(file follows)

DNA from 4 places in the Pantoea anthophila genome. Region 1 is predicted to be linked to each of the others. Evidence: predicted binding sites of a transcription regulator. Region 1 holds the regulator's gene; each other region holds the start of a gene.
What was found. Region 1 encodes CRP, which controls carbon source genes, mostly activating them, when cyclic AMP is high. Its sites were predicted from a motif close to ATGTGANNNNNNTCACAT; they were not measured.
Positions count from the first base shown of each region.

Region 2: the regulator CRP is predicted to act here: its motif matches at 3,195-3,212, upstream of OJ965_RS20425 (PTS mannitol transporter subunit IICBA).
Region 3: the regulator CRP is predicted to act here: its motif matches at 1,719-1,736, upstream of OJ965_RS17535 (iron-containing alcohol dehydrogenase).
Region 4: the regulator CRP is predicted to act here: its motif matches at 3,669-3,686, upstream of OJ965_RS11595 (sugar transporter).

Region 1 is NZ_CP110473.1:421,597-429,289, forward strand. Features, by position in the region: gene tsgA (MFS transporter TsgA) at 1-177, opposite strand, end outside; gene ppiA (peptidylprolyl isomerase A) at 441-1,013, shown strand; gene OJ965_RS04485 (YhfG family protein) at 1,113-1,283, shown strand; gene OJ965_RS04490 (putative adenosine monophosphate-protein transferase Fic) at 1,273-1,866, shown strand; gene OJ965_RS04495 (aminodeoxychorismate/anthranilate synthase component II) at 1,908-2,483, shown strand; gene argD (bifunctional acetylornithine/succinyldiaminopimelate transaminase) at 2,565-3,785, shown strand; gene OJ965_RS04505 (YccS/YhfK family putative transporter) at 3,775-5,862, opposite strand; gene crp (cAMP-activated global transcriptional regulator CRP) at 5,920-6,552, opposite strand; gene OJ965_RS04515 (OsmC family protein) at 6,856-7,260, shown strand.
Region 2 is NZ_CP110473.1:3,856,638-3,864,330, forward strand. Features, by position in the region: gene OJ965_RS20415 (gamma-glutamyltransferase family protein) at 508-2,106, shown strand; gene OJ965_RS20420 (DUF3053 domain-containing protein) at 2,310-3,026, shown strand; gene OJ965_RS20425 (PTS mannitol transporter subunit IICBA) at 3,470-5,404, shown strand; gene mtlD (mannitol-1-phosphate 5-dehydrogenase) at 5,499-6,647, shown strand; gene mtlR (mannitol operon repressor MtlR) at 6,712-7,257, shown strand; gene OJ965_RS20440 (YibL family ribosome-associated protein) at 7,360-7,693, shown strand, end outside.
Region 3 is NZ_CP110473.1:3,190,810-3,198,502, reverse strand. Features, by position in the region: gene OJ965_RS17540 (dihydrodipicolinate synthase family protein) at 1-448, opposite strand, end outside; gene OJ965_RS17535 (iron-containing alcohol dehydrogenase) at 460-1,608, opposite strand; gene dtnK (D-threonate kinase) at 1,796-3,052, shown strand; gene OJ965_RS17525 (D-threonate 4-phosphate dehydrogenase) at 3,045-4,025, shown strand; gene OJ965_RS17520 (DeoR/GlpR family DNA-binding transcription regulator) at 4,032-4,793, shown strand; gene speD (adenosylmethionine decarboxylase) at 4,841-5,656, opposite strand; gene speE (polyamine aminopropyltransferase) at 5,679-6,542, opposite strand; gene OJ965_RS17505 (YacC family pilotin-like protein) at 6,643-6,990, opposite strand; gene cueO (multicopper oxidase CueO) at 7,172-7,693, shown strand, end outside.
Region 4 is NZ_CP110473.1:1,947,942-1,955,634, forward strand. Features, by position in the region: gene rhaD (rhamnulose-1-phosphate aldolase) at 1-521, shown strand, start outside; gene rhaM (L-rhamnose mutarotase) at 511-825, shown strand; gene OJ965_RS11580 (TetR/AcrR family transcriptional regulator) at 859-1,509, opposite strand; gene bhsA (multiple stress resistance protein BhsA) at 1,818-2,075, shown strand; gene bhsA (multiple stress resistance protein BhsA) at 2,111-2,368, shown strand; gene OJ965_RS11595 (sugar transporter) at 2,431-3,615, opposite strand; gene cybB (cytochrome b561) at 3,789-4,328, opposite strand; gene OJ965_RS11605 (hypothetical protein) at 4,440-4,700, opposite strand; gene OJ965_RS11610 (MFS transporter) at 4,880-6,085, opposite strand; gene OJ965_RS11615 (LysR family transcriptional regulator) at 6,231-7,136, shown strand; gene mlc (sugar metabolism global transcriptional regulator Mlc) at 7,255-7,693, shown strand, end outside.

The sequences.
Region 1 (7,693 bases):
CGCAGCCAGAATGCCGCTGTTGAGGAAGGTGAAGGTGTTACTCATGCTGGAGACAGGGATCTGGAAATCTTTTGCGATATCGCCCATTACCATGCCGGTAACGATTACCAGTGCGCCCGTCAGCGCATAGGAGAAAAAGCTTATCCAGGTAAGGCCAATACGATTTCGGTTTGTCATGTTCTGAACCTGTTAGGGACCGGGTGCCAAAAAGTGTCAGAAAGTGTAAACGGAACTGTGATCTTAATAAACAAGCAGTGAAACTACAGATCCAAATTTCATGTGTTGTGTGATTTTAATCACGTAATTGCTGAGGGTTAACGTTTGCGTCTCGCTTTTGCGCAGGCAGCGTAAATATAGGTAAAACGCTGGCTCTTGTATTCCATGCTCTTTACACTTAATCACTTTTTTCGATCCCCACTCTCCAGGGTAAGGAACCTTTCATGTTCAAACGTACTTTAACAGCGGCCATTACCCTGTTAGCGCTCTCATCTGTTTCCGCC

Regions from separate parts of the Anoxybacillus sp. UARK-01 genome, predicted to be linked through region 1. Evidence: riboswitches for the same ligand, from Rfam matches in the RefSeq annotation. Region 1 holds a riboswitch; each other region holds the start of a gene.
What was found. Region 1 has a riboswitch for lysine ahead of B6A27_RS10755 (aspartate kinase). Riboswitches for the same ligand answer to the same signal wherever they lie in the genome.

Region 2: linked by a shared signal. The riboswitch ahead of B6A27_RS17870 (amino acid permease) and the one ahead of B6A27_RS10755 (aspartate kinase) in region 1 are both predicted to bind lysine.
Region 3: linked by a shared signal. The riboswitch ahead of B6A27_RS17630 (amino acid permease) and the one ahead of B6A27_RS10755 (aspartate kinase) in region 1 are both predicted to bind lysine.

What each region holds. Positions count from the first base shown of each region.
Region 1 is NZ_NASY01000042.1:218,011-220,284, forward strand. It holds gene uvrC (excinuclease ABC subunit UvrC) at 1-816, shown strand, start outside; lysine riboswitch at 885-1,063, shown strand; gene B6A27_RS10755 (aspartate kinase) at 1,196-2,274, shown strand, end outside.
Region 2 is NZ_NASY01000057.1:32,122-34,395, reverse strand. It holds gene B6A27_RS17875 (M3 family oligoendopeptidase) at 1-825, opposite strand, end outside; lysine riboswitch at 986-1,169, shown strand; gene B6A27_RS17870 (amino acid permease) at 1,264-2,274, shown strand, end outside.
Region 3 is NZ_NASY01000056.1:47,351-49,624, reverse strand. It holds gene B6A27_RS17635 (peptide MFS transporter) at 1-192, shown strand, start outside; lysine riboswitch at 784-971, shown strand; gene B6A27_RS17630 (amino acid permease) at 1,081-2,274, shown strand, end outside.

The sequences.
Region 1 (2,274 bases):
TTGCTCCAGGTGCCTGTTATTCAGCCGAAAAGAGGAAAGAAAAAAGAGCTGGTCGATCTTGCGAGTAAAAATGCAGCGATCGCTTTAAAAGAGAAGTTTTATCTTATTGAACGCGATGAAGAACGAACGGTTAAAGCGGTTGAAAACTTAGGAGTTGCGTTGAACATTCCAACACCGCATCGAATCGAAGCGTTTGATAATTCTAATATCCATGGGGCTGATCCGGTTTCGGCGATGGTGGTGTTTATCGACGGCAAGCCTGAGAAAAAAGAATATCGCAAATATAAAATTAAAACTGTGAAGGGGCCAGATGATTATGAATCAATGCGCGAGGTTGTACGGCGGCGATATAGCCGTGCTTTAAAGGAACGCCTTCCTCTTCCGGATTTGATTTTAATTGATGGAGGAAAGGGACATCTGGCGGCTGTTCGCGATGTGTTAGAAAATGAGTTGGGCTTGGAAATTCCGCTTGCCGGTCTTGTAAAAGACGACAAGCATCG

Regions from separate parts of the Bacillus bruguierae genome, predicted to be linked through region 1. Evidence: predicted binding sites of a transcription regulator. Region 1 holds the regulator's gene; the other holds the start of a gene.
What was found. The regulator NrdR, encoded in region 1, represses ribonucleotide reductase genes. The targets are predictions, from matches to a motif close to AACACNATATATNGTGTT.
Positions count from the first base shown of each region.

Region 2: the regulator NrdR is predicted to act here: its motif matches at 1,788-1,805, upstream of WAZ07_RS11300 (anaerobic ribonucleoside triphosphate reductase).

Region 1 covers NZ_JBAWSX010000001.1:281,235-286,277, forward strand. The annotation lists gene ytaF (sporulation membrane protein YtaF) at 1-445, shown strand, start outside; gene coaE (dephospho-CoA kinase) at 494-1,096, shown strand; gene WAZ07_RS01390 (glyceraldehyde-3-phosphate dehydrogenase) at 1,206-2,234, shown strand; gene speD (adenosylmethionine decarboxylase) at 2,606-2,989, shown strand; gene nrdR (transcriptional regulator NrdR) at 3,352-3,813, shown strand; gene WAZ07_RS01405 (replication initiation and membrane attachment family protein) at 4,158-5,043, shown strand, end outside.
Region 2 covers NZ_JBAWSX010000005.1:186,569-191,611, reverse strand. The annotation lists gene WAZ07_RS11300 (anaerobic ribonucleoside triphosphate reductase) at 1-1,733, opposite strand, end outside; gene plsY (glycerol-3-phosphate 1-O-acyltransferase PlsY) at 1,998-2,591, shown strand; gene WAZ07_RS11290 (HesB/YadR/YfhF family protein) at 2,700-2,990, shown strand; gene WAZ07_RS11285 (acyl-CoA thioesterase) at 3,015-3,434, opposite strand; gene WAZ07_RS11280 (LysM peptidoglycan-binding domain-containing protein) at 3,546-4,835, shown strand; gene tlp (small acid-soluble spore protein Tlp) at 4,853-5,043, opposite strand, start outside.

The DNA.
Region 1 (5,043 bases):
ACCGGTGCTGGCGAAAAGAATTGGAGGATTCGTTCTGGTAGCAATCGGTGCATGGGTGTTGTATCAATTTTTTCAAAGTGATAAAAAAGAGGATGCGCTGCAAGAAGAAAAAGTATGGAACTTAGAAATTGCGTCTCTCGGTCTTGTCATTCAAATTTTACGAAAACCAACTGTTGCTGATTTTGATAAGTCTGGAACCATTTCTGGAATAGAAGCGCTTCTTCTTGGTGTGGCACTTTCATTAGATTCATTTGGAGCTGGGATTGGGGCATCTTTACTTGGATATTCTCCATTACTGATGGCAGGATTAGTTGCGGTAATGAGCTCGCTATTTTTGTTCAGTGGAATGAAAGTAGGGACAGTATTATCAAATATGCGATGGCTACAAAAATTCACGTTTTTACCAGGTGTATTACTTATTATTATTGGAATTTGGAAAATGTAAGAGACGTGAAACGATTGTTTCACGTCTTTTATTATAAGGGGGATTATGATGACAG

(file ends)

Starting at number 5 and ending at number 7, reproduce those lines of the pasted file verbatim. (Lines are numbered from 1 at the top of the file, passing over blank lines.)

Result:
Region 3: the regulator CRP is predicted to act here: its motif matches at 1,719-1,736, upstream of OJ965_RS17535 (iron-containing alcohol dehydrogenase).
Region 4: the regulator CRP is predicted to act here: its motif matches at 3,669-3,686, upstream of OJ965_RS11595 (sugar transporter).

Region 1 is NZ_CP110473.1:421,597-429,289, forward strand. Features, by position in the region: gene tsgA (MFS transporter TsgA) at 1-177, opposite strand, end outside; gene ppiA (peptidylprolyl isomerase A) at 441-1,013, shown strand; gene OJ965_RS04485 (YhfG family protein) at 1,113-1,283, shown strand; gene OJ965_RS04490 (putative adenosine monophosphate-protein transferase Fic) at 1,273-1,866, shown strand; gene OJ965_RS04495 (aminodeoxychorismate/anthranilate synthase component II) at 1,908-2,483, shown strand; gene argD (bifunctional acetylornithine/succinyldiaminopimelate transaminase) at 2,565-3,785, shown strand; gene OJ965_RS04505 (YccS/YhfK family putative transporter) at 3,775-5,862, opposite strand; gene crp (cAMP-activated global transcriptional regulator CRP) at 5,920-6,552, opposite strand; gene OJ965_RS04515 (OsmC family protein) at 6,856-7,260, shown strand.